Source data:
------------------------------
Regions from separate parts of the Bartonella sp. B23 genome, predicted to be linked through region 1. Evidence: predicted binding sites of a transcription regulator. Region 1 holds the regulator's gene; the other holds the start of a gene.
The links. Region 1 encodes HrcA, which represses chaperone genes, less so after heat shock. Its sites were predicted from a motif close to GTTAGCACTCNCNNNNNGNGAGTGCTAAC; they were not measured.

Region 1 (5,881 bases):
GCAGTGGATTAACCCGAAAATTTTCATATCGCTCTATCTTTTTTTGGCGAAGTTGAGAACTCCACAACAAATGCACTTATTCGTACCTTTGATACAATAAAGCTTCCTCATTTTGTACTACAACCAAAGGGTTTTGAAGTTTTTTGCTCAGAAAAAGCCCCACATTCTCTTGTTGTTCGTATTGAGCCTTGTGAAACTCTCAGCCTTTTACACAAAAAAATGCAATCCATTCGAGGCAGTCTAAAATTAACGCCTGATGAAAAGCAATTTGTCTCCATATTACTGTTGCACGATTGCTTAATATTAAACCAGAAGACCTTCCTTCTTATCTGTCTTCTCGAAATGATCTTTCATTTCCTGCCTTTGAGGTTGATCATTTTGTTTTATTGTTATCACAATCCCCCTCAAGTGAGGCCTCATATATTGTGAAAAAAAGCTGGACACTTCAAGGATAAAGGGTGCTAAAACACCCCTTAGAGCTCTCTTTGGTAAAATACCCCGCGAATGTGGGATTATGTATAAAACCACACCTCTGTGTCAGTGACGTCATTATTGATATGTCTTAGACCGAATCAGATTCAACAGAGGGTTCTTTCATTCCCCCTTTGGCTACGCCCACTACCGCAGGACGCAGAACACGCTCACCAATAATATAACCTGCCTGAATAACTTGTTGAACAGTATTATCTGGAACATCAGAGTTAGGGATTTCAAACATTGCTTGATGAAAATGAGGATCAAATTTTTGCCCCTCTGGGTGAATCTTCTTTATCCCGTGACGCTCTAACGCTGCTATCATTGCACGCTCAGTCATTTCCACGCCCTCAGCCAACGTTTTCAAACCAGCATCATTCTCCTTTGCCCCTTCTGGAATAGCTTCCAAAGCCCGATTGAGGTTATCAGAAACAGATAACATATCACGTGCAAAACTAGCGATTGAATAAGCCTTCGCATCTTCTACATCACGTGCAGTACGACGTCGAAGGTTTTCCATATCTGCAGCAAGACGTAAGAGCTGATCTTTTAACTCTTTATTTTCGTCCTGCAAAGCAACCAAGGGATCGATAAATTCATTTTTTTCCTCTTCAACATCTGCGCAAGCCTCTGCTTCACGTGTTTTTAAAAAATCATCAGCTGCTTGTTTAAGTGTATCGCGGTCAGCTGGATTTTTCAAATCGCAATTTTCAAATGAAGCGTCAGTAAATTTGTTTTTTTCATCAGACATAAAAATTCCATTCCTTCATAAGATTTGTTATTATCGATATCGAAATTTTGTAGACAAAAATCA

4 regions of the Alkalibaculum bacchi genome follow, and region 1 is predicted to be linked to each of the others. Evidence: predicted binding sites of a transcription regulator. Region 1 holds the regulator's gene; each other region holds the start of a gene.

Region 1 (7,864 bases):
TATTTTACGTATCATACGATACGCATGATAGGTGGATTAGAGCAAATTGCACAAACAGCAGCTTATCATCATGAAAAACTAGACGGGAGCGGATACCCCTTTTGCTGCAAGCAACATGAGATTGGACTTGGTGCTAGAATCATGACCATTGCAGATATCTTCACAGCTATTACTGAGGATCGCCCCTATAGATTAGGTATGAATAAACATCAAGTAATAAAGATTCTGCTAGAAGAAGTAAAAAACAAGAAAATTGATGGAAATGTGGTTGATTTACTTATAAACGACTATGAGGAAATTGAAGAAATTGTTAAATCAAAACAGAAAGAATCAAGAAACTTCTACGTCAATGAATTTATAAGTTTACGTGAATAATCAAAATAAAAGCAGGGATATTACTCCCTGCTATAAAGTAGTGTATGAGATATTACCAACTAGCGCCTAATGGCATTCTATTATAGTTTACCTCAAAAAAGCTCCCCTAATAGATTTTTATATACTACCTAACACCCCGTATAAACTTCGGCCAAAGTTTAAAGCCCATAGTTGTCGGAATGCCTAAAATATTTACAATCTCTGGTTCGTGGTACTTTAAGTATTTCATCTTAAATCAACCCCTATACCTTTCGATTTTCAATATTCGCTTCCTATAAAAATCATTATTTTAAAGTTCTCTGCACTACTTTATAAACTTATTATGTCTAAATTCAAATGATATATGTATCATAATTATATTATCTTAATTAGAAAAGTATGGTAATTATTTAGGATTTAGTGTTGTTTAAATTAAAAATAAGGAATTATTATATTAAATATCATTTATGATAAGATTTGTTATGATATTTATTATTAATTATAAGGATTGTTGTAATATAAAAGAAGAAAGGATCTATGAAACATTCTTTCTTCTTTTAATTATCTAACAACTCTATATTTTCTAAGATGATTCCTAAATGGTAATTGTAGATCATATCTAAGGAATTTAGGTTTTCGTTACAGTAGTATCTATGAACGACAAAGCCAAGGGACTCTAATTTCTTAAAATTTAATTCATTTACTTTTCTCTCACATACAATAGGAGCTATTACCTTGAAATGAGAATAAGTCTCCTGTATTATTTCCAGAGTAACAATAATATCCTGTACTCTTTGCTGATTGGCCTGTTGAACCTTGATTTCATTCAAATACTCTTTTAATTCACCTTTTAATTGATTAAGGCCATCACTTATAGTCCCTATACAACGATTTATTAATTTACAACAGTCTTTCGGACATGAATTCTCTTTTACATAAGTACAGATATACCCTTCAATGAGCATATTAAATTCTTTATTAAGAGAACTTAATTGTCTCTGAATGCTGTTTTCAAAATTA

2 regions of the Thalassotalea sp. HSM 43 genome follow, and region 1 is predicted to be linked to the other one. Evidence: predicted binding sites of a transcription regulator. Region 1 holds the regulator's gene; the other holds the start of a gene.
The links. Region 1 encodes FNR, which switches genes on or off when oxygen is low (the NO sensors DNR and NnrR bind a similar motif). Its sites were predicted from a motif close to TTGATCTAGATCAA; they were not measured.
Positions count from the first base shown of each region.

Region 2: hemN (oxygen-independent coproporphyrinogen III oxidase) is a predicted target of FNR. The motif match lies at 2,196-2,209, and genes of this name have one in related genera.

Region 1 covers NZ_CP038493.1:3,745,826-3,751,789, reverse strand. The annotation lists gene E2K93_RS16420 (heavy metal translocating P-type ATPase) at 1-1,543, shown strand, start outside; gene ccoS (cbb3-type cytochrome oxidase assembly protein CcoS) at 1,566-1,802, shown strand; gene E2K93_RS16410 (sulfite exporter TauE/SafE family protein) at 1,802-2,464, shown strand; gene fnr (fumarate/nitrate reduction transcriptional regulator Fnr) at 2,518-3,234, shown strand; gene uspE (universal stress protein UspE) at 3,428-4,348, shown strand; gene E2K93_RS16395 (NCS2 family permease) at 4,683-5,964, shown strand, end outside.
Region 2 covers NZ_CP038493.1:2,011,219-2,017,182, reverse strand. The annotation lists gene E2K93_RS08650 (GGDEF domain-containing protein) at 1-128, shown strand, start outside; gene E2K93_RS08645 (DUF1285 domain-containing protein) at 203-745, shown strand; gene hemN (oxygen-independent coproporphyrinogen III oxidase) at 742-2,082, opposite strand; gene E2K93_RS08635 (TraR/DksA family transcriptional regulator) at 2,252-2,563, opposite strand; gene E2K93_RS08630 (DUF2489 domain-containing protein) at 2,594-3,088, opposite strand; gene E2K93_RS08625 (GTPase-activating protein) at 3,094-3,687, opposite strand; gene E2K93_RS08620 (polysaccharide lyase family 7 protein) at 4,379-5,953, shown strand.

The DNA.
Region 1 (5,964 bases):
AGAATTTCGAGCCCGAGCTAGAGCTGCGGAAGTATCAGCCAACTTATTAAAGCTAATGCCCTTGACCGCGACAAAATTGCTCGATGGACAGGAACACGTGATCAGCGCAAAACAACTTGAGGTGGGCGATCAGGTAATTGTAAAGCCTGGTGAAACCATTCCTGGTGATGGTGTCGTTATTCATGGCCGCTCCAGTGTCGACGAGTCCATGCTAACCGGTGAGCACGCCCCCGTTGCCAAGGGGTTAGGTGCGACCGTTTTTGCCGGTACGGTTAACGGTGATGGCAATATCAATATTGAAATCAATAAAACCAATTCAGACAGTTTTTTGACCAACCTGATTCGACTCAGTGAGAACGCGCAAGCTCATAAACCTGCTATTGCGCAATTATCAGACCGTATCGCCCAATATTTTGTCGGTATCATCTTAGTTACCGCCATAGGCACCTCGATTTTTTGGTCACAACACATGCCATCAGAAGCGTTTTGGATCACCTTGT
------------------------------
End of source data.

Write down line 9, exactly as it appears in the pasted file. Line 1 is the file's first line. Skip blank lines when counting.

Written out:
The links. Region 1 encodes FNR, which switches genes on or off when oxygen is low (the NO sensors DNR and NnrR bind a similar motif). Its sites were predicted from a motif close to TTGATCTAGATCAA; they were not measured.